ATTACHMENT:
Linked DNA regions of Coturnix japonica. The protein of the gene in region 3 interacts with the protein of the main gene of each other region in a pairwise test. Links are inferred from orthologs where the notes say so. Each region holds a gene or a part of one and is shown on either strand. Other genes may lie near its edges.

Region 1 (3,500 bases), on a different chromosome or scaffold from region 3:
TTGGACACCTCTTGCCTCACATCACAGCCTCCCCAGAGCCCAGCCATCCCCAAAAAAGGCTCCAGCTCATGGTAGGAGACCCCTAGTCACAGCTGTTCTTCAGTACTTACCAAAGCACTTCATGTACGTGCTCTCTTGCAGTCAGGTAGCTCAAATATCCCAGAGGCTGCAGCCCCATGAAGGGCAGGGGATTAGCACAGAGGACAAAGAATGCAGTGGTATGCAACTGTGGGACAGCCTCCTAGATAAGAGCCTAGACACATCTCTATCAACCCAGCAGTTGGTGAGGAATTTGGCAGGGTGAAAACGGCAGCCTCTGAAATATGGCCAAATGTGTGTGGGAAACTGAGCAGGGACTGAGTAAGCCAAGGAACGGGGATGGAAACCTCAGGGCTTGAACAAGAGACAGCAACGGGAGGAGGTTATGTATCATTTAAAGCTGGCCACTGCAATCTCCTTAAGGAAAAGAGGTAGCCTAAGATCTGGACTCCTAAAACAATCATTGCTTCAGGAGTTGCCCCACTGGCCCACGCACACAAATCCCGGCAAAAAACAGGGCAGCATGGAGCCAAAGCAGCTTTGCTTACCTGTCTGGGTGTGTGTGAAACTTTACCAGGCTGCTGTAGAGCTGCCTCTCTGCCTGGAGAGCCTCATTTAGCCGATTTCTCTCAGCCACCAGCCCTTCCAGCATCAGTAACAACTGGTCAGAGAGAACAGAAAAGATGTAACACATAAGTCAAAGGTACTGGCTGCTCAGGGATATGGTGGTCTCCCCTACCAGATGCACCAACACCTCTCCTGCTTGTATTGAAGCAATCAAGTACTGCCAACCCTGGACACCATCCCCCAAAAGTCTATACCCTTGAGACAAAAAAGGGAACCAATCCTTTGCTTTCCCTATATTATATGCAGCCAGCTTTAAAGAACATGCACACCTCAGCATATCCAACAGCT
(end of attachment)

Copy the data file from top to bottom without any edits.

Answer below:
Linked DNA regions of Coturnix japonica. The protein of the gene in region 3 interacts with the protein of the main gene of each other region in a pairwise test. Links are inferred from orthologs where the notes say so. Each region holds a gene or a part of one and is shown on either strand. Other genes may lie near its edges.

Region 1 (3,500 bases), on a different chromosome or scaffold from region 3:
TTGGACACCTCTTGCCTCACATCACAGCCTCCCCAGAGCCCAGCCATCCCCAAAAAAGGCTCCAGCTCATGGTAGGAGACCCCTAGTCACAGCTGTTCTTCAGTACTTACCAAAGCACTTCATGTACGTGCTCTCTTGCAGTCAGGTAGCTCAAATATCCCAGAGGCTGCAGCCCCATGAAGGGCAGGGGATTAGCACAGAGGACAAAGAATGCAGTGGTATGCAACTGTGGGACAGCCTCCTAGATAAGAGCCTAGACACATCTCTATCAACCCAGCAGTTGGTGAGGAATTTGGCAGGGTGAAAACGGCAGCCTCTGAAATATGGCCAAATGTGTGTGGGAAACTGAGCAGGGACTGAGTAAGCCAAGGAACGGGGATGGAAACCTCAGGGCTTGAACAAGAGACAGCAACGGGAGGAGGTTATGTATCATTTAAAGCTGGCCACTGCAATCTCCTTAAGGAAAAGAGGTAGCCTAAGATCTGGACTCCTAAAACAATCATTGCTTCAGGAGTTGCCCCACTGGCCCACGCACACAAATCCCGGCAAAAAACAGGGCAGCATGGAGCCAAAGCAGCTTTGCTTACCTGTCTGGGTGTGTGTGAAACTTTACCAGGCTGCTGTAGAGCTGCCTCTCTGCCTGGAGAGCCTCATTTAGCCGATTTCTCTCAGCCACCAGCCCTTCCAGCATCAGTAACAACTGGTCAGAGAGAACAGAAAAGATGTAACACATAAGTCAAAGGTACTGGCTGCTCAGGGATATGGTGGTCTCCCCTACCAGATGCACCAACACCTCTCCTGCTTGTATTGAAGCAATCAAGTACTGCCAACCCTGGACACCATCCCCCAAAAGTCTATACCCTTGAGACAAAAAAGGGAACCAATCCTTTGCTTTCCCTATATTATATGCAGCCAGCTTTAAAGAACATGCACACCTCAGCATATCCAACAGCT